Saturday morning breaks cool and clear. Soon the heat takes over, but all runs well. The medics are doing their job, the doctor is amazing. The service is electrifying. Men are called to honor God, to put him first, to honor their family. Angus talks of the war that the devil is waging against all believers. We need to be fit to fight the war. He does pushups, runs on the stage, tells us that God loves us and wants a personal relationship with us, and tells us that God talks to us. He tells us to read the bible, and makes us promise that we will. “Good people don’t go to heaven, BELIEVERS go to heaven!”
He tells us how he has had a restless night with no sleep. He has had a fever, but after his wife prayed for him, the fever has left him. He tells us that he is tired, but must fight the war. After 2 hours he is visibly exhausted and after praise and worship we make our way back, slowly, between 200 000 men. No sooner do we reach out tent when a marshal rushes over with the news that we are needed urgently at the main stage for a patient who had collapsed. We make our way back through the endless crowds, eventually reaching the stage, only to find one of our ambulances already there. I find it strange that the patient is under the stage, but push through anyway. Maybe they needed the shade for the patient. Near the entrance I find an elderly gentleman lying on the floor. He is covered in sweat, already has a drip up, and has an oxygen mask on. I kneel down next to him to asses him, and discover it is Angus. Even lying there, he keeps telling us that this is a war; the Devil will attack every where. He explains that he is exhausted! Whilst still lying on the floor he makes plans for the night service. He will take it easy tonight; maybe even sit on a chair whilst preaching. We all know that this will be impossible for him. Even so, we remove the drip and help him to his feet. Outside the stage area, men are praying and singing, and shout and clap when Angus appears. He is taken to his house by car, still weak.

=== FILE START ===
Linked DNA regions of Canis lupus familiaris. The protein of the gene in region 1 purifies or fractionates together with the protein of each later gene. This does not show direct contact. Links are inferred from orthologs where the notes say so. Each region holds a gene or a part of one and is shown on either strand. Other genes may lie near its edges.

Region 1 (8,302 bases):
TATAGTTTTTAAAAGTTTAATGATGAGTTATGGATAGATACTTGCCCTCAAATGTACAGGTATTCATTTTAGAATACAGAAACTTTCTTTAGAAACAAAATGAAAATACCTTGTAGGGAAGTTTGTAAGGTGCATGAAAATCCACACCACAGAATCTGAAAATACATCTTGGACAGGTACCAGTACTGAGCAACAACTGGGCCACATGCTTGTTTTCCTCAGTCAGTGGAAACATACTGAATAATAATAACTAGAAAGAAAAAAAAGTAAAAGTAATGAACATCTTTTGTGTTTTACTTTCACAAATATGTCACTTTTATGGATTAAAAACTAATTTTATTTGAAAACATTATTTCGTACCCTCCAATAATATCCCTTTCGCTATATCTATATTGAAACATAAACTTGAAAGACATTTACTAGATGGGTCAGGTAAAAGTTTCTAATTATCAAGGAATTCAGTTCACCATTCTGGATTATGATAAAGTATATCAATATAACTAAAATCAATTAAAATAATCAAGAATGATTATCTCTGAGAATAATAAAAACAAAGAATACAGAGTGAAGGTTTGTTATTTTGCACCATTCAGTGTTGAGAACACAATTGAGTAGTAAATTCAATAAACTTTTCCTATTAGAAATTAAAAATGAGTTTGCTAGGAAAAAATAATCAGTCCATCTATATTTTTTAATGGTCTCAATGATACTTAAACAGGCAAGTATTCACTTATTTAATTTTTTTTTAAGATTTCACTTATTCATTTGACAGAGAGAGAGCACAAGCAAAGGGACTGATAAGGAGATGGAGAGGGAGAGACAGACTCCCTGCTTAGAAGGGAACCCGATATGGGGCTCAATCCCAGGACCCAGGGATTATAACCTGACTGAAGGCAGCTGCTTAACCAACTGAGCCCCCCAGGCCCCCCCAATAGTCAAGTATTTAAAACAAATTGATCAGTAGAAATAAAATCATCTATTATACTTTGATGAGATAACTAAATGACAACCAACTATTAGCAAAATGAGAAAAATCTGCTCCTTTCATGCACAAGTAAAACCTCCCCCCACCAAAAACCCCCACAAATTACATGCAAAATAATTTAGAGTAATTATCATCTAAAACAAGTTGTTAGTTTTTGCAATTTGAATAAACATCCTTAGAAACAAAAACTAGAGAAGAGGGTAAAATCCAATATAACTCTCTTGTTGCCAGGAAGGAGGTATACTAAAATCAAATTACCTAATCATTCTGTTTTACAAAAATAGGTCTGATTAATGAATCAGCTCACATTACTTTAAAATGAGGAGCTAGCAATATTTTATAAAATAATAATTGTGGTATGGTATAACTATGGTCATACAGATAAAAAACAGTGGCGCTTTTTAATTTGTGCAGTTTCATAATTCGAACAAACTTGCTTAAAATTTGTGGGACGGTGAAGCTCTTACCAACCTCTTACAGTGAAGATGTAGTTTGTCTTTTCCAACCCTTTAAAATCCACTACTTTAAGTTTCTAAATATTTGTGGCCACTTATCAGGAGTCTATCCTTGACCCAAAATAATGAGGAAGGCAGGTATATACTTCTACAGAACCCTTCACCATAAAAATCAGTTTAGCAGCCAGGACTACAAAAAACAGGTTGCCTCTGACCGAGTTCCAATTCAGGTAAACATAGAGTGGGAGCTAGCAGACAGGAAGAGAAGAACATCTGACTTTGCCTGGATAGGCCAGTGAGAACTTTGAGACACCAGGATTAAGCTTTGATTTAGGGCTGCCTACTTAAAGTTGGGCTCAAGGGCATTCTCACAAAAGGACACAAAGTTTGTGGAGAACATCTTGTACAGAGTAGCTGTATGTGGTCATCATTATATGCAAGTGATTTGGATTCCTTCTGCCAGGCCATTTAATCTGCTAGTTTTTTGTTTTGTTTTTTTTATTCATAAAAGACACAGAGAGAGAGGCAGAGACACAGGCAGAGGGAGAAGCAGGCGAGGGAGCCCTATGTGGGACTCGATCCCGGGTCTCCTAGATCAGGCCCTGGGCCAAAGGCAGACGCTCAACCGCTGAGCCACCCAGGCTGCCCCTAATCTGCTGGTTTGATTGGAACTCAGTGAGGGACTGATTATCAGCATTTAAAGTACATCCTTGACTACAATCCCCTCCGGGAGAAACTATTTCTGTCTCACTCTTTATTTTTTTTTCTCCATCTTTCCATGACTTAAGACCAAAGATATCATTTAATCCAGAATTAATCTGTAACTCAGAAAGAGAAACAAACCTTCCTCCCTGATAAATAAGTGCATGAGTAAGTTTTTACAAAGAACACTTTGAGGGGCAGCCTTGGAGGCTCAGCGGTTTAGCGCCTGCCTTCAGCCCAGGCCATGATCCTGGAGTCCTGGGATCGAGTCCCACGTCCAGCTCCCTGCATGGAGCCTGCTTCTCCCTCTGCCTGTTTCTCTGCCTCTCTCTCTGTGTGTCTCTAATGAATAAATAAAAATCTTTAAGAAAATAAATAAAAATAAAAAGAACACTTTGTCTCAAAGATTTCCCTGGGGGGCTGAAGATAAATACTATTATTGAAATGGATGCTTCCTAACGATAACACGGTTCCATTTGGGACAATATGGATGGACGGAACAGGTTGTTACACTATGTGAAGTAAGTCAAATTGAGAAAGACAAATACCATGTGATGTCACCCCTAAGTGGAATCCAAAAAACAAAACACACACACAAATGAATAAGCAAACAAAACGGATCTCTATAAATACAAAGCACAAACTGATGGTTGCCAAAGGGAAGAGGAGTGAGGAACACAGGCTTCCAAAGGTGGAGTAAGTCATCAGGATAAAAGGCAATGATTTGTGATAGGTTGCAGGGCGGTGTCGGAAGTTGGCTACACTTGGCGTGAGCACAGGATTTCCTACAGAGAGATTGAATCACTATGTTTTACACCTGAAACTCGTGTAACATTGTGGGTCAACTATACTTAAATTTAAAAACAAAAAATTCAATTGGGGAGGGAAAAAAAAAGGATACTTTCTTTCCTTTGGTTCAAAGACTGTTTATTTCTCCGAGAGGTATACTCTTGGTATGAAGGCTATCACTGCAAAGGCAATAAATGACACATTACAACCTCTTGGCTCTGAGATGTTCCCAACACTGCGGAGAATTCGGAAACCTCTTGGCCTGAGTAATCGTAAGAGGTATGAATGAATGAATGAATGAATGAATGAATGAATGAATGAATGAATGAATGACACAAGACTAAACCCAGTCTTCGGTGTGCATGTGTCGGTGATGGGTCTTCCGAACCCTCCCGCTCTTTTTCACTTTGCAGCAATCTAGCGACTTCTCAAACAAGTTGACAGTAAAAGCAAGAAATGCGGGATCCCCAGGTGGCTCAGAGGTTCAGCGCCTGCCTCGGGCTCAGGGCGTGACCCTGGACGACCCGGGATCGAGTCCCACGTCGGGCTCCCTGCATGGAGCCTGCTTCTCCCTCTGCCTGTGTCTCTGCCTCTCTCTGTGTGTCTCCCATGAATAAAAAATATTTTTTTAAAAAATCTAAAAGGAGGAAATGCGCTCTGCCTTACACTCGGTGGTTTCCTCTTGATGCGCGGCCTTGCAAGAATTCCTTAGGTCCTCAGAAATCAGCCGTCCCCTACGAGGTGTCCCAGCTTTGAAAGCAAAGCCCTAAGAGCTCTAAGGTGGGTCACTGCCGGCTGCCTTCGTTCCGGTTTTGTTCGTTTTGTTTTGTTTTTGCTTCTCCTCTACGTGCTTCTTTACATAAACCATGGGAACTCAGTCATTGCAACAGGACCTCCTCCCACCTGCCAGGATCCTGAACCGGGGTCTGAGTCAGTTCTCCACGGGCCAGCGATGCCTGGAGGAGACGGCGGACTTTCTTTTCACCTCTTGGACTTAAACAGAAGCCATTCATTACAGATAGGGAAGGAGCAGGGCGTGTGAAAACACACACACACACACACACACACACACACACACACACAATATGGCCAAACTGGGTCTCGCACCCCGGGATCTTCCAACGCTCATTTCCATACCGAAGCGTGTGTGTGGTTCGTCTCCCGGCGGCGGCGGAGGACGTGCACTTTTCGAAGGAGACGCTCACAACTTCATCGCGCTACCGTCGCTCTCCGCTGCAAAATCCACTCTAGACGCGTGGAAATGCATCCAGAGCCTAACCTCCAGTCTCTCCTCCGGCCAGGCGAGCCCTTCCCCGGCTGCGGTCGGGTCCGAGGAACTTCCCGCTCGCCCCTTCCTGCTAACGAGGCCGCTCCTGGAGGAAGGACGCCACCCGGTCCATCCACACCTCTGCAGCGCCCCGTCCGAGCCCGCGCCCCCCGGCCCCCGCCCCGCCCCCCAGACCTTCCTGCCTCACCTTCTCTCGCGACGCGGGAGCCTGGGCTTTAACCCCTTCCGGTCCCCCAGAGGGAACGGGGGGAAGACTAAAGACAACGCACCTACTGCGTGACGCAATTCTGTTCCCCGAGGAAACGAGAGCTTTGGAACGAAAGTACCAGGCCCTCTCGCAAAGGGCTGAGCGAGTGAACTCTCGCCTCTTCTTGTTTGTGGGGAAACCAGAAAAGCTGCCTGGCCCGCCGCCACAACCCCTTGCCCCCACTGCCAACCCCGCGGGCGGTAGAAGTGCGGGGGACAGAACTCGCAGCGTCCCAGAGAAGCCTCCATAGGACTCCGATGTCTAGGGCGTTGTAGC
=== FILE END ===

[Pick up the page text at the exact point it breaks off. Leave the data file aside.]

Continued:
30 minutes after we arrive back at the tent, another usher appears. We need a stretcher urgently at Angus’s house. No other information. Could be someone who has come for prayer, or could be Angus himself. We fly through the crowds. Security men let us through, and we grab the stretcher and jump-bags before rushing into his modest house. The walls are thick, with small windows, and little light. We are spotted and chased out. Once we get out into the light, we are recognized and sent around the house to the front lawn. There we find Angus, on his side, unresponsive, our Zulu Dr and another Dr at his side. The heart monitor is already attached, a new drip running full speed. I ask the doctor for an update. He informs me that Angus collapsed, and glances at the monitor. One look and my worst fears are realized. The rhythm is very abnormal, with an Inverted “T” wave, typically found with a Heart Attack. I look at the Blood Pressure monitor – More bad news, it reads 80 / 40. The oxygen mask is already on, with all holes masked up to try and increase the concentration of Oxygen delivered to Angus. I have seen this many times before. I know what happens next. These are the precious few seconds we are given to prepare for the inevitable. CPR is just seconds away. Angus has already received his “Disprin” and TNT Spray to dilate blood-vessels around the heart and assist with the breaking down of blood-clots. He is deeply unconscious. I know the drill, so I pull out my Drug bag and break open the resuscitation drugs we will need shortly. Adrenaline in one syringe, Atropine in another with Calcium Gluconate in a third. To counteract acidosis that occurs during CPR, I set up the Sodium BiCarbonate Drip, but don’t attach it yet. Angus is still going, barely, which gives me a chance to select the tube that will shortly go down his throat to assist in his breathing. I check the equipment to do this with. He is still going, barely. I pull out the paddles from the heart machine, and place the gel next to it. This will be needed to deliver the shocks to his chest to attempt the re-starting of his heart. At this stage Angus’s blood-pressure remains low, despite the drip running full-out. I select another, smaller drip and add to it 4 ampoules of adrenaline. Sometimes this helps to increase the blood-pressure. It seems to be working. His blood-pressure climbs slowly to 100 / 60, still dangerously low, but better. Now we need to decide on how to move him to a specialist as quickly as possible. A helicopter has already landed, but a quick inspection shows that we cannot lie Angus down anywhere inside the cramped aircraft, and his condition is too critical to take a chance. A medical Helicopter is required, and is summonsed. How lucky that I know the manager personally, and can dispense with all formalities of protocols and Guarantees of payments. Is this luck? It leaves immediately.